Participate in the Topology Visualization Prototype Program

Hello Nomad enthusiasts! The Nomad team is excited to share with you all the first prototype of the topology visualization to be added to the native Nomad Web UI.

Our goal with this feature is to help operators get a sense of the state of their cluster at a high level. How full our my nodes? How many allocations are running? Are the allocations for a job distributed well across my fleet of compute?

Although this will be most useful when starting with Nomad—before you have gone through the process of setting up an APM sink and creating custom dashboards—we think there is an opportunity for this visualization to always be useful given that it is custom tailored to the Nomad operator experience.

This is an ambitious project and for it to be successful for the many many ways people use Nomad, we need a lot of testing to validate that our design is sufficient for clusters of all shapes and sizes.

Sneak peek, it looks like this:

I’m convinced, what do I do next?

Great! The prototype is a fork of the Nomad UI that can be run independently via a docker container.

The tl;dr instructions are to run this:

$ docker run -p 6464:6464 --env NOMAD_API=http://localhost:4646 dingoeatingfuzz/nomad-prototype-ui:latest

For more detailed instructions visit the docker page

How should I give feedback?

Glad you asked! Feel free to use this thread to share questions, comments, and suggestions. If you are comfortable with it, sharing screenshots goes a long way! Even redacted ones.

If you have a lot of feedback to give, or private feedback to give, feel free to email me at mlange at hashicorp dot com or DM me on Twitter @DingoEatingFuzz

I have a large cluster, should I still run this?

You are welcome to try, but be aware that since this is a prototype and it makes no changes to the underlying Nomad API that it is not optimized. Before we make the commitment to make it snappy, we want to validate that we’re even building the right thing. That said, we are interested in making sure that this visualization is useful for large clusters, so beyond performance we want to make sure the experience scales.

That’s it!

I’m really excited to see this project take shape. I know it will be better with community feedback; all of your dedication to this product has been beyond amazing :star_struck:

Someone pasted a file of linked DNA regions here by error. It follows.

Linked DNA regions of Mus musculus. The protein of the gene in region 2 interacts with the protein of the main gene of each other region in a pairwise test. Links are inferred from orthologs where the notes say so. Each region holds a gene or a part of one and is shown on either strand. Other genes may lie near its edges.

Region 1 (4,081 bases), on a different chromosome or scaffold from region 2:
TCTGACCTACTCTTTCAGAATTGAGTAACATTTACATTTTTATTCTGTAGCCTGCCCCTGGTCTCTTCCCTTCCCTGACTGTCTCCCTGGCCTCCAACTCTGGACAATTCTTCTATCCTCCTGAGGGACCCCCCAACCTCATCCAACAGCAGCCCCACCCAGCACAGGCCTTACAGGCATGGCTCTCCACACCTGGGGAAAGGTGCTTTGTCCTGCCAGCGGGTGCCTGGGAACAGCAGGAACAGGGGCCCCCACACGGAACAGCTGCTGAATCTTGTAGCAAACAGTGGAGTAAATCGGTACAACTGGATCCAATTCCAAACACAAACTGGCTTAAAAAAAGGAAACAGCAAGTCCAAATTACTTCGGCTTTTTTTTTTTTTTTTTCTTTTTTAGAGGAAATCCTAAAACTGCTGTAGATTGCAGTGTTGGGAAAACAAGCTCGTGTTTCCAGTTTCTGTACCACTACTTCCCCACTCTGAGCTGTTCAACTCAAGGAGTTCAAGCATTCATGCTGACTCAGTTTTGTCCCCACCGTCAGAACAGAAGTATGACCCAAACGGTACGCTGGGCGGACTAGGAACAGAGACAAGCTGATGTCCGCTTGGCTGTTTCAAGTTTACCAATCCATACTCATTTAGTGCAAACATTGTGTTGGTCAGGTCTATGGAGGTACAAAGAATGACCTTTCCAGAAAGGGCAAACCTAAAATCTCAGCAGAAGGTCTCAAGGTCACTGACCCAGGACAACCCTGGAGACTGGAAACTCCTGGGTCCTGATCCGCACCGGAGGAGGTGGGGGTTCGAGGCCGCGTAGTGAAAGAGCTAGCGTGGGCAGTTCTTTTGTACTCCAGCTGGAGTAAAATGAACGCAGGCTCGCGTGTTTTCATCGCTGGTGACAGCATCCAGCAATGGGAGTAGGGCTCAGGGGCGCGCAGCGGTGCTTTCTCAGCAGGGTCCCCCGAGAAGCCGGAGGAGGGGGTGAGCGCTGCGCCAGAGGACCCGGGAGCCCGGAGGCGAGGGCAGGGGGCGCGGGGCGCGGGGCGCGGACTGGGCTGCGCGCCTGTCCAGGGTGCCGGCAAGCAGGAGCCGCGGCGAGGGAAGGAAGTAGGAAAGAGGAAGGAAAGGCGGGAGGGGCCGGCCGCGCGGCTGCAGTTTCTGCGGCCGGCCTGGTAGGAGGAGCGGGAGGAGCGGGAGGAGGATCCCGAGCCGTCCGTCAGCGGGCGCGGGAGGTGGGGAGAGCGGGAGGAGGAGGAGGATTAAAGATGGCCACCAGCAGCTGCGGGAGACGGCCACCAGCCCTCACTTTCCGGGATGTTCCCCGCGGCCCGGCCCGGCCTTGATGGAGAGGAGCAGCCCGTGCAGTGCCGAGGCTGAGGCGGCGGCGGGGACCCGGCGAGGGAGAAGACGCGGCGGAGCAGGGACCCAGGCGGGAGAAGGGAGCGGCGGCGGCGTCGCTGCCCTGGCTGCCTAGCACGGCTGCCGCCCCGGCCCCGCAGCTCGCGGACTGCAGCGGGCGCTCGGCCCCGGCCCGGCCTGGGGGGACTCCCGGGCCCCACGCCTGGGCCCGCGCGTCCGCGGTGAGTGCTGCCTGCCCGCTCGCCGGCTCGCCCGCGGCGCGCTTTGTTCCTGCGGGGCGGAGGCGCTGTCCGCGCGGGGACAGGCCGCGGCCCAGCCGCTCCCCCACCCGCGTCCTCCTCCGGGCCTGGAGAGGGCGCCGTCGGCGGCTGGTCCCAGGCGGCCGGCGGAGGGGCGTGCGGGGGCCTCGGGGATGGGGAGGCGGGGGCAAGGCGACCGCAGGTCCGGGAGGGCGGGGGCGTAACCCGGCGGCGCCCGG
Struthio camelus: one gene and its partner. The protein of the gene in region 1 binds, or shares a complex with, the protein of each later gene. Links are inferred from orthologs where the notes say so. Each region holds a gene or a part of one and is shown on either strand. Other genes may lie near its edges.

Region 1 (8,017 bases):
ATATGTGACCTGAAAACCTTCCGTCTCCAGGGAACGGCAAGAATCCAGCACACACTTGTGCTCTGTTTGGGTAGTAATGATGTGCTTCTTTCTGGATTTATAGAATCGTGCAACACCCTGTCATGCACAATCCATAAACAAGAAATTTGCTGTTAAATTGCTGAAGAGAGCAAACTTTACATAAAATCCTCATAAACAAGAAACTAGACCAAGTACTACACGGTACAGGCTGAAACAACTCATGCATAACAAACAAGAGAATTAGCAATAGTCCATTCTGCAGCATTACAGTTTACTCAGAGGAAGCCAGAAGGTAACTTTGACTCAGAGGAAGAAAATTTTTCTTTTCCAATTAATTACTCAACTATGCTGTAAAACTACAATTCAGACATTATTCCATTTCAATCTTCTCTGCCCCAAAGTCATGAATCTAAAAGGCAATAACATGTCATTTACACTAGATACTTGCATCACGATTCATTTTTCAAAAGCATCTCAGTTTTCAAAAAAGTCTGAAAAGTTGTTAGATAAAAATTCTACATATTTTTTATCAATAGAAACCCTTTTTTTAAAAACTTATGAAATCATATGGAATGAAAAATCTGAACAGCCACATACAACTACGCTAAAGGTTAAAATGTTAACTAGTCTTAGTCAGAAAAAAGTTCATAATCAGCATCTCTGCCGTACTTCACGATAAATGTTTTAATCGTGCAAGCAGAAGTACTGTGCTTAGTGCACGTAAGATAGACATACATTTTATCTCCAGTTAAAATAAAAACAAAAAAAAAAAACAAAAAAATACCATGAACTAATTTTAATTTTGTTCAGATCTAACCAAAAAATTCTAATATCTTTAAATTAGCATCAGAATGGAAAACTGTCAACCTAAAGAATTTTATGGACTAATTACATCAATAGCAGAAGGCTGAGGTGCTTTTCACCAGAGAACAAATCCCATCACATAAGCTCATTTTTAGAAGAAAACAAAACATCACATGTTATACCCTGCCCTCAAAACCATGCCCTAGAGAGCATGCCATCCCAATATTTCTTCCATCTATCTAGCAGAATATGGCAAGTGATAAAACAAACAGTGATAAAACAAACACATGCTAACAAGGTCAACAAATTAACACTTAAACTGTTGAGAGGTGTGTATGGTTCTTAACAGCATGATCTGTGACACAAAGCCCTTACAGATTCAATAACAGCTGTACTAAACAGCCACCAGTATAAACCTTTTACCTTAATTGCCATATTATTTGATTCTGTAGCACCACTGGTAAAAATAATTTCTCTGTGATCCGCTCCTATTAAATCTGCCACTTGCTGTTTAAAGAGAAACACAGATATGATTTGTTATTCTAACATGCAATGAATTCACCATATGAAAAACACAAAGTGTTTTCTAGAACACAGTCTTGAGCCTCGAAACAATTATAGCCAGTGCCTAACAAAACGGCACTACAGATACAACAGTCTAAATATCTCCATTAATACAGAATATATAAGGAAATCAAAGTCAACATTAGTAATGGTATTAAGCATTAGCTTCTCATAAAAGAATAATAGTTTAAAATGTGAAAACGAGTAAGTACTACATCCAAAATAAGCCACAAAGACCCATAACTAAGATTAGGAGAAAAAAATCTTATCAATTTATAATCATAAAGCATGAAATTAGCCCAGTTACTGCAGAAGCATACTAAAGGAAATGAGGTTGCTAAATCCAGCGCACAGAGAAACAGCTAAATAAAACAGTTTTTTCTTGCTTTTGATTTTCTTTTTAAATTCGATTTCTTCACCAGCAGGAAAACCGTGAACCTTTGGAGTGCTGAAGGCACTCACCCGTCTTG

P.S. Thank you to everyone who participated in the monitoring and forecasting survey from late last year. Your feedback helped inform this project.


Awesome work. We are going to take a look at this.

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We deployed this and already provided some feedback. This is the kind of innovation I love that very often comes out of HashiCorp. :smiling_face_with_three_hearts:

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Wow! Wow! Wow! :clap:

Q: Have you seen the swarm/peer-map of Vuze (nee Azureus)?
I haven’t used it any time recently

The circular swarm was something to stare at while the download was progressing? :star_struck:

A similar diagram could be shown, maybe, but for multiple regions/datacenters?

Something like this:

Thank you so much testing it out so quickly and providing feedback! It’s always great working with you all.

Wooah. I love a good radial arrangement. I really like the individual progress pies for pieces and the aggregate progress shown in the middle.

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I agree, radial (circular) UI/UX are always difficult to get right! :slight_smile:

Topo Viz Prototype 2 has been released!

Use tag topo-viz-0.2.0 or pull latest to check it out.

Changes include:

  1. Upfront Node Loading: Loading all the nodes upfront will make it a little clearer what’s going on and will hopefully make the initial experience less tumultuous. There are still no API changes, so this step will still load all the nodes individually and can take awhile.
  2. Upfront Data Processing: All the alloc/node calculations are done upfront which should make all interactions snappier.
  3. Dynamic Columns: Datacenters will be rendered in a single column instead of two if the distribution of nodes among datacenters isn’t very uniform. This improves density.
  4. Node Columns: If datacenters are rendered in a single column but you also have a lot of nodes, then the nodes within a datacenter will assume a two-column layout. This also improves density.
  5. Dynamic Node Labels: If you just plain have a lot of nodes, the individual labels probably aren’t very useful to you. They will now be hidden, but nodes themselves can be clicked to show node details in the left-hand info panel. This, you guessed it, improves density.
  6. Active allocation lines associate memory and cpu: When a single node has many allocations and those allocations use disproportionate amounts of cpu and memory, they can become visually unstacked. In this case, the lines that are drawn between allocations would be disjointed. Now lines are drawn from the active allocation to the memory of a sibling allocation and then again to the cpu of the same sibling alloc. I’m still not happy with this so expect another iteration on this later.

Thank you all for trying this out, the feedback has been so helpful! :partying_face: